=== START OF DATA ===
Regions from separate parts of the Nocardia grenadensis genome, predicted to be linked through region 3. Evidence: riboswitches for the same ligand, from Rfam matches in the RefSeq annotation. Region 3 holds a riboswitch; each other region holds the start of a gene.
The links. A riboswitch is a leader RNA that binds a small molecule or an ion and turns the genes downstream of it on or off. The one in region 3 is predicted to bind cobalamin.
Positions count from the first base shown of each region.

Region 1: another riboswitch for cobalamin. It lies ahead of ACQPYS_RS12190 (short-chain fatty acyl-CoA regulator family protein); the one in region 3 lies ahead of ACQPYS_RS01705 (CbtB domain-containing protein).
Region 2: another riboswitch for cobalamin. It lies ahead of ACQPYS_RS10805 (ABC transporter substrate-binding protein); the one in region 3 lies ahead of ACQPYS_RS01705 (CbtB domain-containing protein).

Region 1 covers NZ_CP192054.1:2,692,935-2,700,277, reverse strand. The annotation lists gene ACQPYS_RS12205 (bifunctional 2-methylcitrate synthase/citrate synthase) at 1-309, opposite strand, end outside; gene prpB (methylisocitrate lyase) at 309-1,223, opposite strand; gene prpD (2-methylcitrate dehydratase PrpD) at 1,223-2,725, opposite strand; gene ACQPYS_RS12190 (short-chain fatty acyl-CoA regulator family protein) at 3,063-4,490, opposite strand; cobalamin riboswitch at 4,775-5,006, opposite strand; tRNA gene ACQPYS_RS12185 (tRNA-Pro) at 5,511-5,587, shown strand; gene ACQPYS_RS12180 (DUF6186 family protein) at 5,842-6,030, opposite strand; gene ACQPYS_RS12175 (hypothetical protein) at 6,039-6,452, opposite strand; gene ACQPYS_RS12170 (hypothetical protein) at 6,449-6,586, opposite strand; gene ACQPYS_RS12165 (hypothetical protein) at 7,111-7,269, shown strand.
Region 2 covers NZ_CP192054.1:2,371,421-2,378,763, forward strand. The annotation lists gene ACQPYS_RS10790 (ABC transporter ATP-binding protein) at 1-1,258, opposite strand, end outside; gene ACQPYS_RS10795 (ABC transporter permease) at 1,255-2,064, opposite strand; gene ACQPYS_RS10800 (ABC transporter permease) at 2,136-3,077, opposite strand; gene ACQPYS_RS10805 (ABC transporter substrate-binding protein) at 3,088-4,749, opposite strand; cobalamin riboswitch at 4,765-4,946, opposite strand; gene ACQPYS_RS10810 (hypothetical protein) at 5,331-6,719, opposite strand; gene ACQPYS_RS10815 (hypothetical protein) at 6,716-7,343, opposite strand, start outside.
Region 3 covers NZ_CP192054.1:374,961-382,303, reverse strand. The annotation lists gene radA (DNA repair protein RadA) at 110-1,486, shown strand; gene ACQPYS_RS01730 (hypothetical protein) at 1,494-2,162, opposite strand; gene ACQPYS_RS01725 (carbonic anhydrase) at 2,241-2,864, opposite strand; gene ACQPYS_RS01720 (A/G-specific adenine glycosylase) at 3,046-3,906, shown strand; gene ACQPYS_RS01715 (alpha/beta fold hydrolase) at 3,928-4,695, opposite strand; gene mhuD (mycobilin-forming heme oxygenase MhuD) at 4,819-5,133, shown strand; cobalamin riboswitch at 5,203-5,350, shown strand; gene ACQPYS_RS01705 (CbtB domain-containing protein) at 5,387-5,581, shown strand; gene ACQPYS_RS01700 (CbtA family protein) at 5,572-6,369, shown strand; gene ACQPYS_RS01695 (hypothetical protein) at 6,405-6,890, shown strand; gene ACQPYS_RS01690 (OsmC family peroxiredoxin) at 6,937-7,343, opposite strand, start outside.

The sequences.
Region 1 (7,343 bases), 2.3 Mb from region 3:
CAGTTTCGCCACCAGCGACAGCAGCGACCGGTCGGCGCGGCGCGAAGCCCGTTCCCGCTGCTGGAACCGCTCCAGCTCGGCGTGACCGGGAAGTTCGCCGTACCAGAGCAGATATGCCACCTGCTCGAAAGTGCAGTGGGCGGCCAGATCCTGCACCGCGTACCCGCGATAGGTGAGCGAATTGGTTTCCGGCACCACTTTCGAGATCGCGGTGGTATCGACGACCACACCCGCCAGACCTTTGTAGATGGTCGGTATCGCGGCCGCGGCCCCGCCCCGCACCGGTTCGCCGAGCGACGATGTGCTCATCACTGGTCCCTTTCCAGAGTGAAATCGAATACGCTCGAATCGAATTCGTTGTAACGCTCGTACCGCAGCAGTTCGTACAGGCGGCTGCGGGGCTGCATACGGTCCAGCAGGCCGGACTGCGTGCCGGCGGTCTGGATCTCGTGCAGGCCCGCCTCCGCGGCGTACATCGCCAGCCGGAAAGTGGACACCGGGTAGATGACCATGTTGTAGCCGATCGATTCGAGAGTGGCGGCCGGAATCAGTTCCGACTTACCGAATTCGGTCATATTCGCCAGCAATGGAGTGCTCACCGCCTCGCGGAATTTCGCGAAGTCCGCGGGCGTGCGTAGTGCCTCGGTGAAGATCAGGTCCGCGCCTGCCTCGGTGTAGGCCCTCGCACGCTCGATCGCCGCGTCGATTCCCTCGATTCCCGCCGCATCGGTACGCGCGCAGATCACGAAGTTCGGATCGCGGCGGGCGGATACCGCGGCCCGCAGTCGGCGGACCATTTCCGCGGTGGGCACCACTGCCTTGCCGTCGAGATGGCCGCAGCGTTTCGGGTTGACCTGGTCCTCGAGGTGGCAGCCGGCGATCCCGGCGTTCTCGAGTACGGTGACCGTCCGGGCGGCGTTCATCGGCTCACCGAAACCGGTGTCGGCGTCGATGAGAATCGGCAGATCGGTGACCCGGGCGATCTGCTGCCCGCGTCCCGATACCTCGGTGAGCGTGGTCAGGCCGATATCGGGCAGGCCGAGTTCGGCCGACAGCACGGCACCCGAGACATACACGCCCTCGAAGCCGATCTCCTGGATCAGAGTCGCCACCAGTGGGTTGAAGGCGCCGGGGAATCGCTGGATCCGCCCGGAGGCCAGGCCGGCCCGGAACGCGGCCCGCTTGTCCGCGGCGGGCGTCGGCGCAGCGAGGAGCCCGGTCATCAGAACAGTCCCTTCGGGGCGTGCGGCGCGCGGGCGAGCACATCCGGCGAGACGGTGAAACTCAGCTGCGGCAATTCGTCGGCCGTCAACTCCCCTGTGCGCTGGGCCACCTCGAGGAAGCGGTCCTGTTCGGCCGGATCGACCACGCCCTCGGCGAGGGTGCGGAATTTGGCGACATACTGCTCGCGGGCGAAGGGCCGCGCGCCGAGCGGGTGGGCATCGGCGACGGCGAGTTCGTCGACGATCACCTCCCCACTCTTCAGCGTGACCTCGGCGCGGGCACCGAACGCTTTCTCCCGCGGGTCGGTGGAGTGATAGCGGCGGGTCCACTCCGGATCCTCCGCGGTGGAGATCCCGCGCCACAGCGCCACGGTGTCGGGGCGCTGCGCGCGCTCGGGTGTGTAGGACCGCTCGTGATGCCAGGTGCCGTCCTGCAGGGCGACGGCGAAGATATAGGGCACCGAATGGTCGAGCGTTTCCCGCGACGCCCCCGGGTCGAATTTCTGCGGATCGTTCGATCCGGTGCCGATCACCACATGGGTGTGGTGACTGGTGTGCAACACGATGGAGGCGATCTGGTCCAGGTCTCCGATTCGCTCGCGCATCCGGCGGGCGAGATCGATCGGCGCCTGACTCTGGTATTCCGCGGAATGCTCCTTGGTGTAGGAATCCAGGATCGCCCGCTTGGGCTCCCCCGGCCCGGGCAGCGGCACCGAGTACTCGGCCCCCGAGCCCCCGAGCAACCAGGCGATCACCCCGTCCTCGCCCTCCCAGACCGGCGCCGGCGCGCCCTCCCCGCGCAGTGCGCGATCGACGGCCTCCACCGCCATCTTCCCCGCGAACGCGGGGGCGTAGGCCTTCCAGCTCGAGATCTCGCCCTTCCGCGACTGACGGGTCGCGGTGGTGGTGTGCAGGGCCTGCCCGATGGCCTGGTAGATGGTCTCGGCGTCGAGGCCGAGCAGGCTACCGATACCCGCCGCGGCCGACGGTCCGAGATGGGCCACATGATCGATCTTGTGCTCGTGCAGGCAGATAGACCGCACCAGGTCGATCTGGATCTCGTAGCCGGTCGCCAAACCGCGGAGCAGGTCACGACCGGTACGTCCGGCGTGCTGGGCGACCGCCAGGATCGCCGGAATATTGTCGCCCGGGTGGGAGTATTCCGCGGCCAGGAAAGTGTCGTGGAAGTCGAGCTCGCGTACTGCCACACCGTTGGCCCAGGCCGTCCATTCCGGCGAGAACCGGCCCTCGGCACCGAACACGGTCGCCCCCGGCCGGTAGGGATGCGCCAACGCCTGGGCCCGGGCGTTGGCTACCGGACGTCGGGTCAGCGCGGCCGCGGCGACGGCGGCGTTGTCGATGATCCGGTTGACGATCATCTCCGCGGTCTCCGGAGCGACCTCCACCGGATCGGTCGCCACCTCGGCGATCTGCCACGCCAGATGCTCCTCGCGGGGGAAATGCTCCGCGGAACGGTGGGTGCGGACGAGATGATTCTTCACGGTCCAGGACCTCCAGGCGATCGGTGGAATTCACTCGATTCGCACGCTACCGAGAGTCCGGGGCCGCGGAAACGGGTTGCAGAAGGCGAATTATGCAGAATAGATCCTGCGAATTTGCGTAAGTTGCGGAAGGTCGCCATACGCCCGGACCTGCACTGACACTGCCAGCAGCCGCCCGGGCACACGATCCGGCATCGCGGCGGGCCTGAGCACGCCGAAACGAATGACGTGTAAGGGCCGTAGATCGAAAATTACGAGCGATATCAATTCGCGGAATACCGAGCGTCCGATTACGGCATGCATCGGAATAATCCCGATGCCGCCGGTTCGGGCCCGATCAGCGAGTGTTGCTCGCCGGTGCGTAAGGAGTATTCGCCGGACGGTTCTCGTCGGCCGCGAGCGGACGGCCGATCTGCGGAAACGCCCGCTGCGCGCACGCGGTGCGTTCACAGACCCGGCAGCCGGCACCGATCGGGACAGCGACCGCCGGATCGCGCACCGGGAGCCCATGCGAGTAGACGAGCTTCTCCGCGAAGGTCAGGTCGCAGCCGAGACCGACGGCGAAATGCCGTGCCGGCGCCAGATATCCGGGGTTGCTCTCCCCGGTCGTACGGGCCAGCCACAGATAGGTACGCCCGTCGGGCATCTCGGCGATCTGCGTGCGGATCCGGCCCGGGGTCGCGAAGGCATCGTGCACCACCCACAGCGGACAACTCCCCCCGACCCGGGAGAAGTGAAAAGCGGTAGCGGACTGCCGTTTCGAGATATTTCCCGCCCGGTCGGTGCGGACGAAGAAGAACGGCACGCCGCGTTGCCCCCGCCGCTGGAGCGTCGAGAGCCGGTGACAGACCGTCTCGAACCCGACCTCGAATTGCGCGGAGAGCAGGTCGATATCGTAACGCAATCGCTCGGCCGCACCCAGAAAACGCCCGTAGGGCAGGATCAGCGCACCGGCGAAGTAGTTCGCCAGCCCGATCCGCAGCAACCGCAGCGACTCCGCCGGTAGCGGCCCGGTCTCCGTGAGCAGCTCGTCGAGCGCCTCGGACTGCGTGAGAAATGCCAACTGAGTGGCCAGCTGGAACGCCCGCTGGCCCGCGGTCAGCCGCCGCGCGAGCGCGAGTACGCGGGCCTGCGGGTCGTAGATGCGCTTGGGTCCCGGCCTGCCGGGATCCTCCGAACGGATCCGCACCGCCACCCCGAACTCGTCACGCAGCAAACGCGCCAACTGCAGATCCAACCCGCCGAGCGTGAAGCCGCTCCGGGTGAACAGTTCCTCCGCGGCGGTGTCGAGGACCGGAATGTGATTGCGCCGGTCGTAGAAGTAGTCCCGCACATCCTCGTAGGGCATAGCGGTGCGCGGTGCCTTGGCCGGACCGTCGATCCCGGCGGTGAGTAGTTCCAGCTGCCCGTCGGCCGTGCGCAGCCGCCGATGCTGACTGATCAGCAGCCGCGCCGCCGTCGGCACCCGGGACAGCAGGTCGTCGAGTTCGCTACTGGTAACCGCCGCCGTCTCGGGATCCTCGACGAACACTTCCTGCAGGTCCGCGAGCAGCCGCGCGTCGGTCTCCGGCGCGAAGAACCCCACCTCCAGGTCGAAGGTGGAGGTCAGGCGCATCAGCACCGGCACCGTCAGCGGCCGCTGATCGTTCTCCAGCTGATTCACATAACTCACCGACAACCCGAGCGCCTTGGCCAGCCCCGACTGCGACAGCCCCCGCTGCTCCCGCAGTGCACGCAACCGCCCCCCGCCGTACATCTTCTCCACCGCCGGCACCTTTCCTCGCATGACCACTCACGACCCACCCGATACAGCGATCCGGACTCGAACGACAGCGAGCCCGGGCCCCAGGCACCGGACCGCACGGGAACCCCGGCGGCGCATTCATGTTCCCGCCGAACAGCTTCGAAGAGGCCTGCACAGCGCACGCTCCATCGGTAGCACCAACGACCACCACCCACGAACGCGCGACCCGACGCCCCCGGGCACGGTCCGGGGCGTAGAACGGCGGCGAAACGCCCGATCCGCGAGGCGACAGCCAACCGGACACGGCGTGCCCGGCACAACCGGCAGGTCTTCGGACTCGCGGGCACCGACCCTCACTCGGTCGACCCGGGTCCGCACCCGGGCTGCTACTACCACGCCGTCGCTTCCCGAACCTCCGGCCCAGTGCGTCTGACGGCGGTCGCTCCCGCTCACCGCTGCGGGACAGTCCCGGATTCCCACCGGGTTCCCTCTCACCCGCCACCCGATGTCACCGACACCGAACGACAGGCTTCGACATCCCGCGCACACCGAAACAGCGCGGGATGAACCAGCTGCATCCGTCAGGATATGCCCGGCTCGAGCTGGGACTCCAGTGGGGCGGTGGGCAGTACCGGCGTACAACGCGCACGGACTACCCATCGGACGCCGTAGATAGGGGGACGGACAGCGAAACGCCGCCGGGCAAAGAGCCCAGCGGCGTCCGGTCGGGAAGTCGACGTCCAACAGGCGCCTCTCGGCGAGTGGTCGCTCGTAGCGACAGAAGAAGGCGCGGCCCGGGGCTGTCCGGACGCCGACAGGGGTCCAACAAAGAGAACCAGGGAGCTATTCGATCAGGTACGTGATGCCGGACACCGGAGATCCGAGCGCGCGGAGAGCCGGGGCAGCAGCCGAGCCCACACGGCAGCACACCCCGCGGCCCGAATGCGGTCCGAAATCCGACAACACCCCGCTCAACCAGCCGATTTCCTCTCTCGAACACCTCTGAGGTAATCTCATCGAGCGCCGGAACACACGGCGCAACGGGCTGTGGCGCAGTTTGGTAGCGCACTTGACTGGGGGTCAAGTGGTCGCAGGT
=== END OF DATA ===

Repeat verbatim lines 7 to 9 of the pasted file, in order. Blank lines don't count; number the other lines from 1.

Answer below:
Region 2 covers NZ_CP192054.1:2,371,421-2,378,763, forward strand. The annotation lists gene ACQPYS_RS10790 (ABC transporter ATP-binding protein) at 1-1,258, opposite strand, end outside; gene ACQPYS_RS10795 (ABC transporter permease) at 1,255-2,064, opposite strand; gene ACQPYS_RS10800 (ABC transporter permease) at 2,136-3,077, opposite strand; gene ACQPYS_RS10805 (ABC transporter substrate-binding protein) at 3,088-4,749, opposite strand; cobalamin riboswitch at 4,765-4,946, opposite strand; gene ACQPYS_RS10810 (hypothetical protein) at 5,331-6,719, opposite strand; gene ACQPYS_RS10815 (hypothetical protein) at 6,716-7,343, opposite strand, start outside.
Region 3 covers NZ_CP192054.1:374,961-382,303, reverse strand. The annotation lists gene radA (DNA repair protein RadA) at 110-1,486, shown strand; gene ACQPYS_RS01730 (hypothetical protein) at 1,494-2,162, opposite strand; gene ACQPYS_RS01725 (carbonic anhydrase) at 2,241-2,864, opposite strand; gene ACQPYS_RS01720 (A/G-specific adenine glycosylase) at 3,046-3,906, shown strand; gene ACQPYS_RS01715 (alpha/beta fold hydrolase) at 3,928-4,695, opposite strand; gene mhuD (mycobilin-forming heme oxygenase MhuD) at 4,819-5,133, shown strand; cobalamin riboswitch at 5,203-5,350, shown strand; gene ACQPYS_RS01705 (CbtB domain-containing protein) at 5,387-5,581, shown strand; gene ACQPYS_RS01700 (CbtA family protein) at 5,572-6,369, shown strand; gene ACQPYS_RS01695 (hypothetical protein) at 6,405-6,890, shown strand; gene ACQPYS_RS01690 (OsmC family peroxiredoxin) at 6,937-7,343, opposite strand, start outside.

The sequences.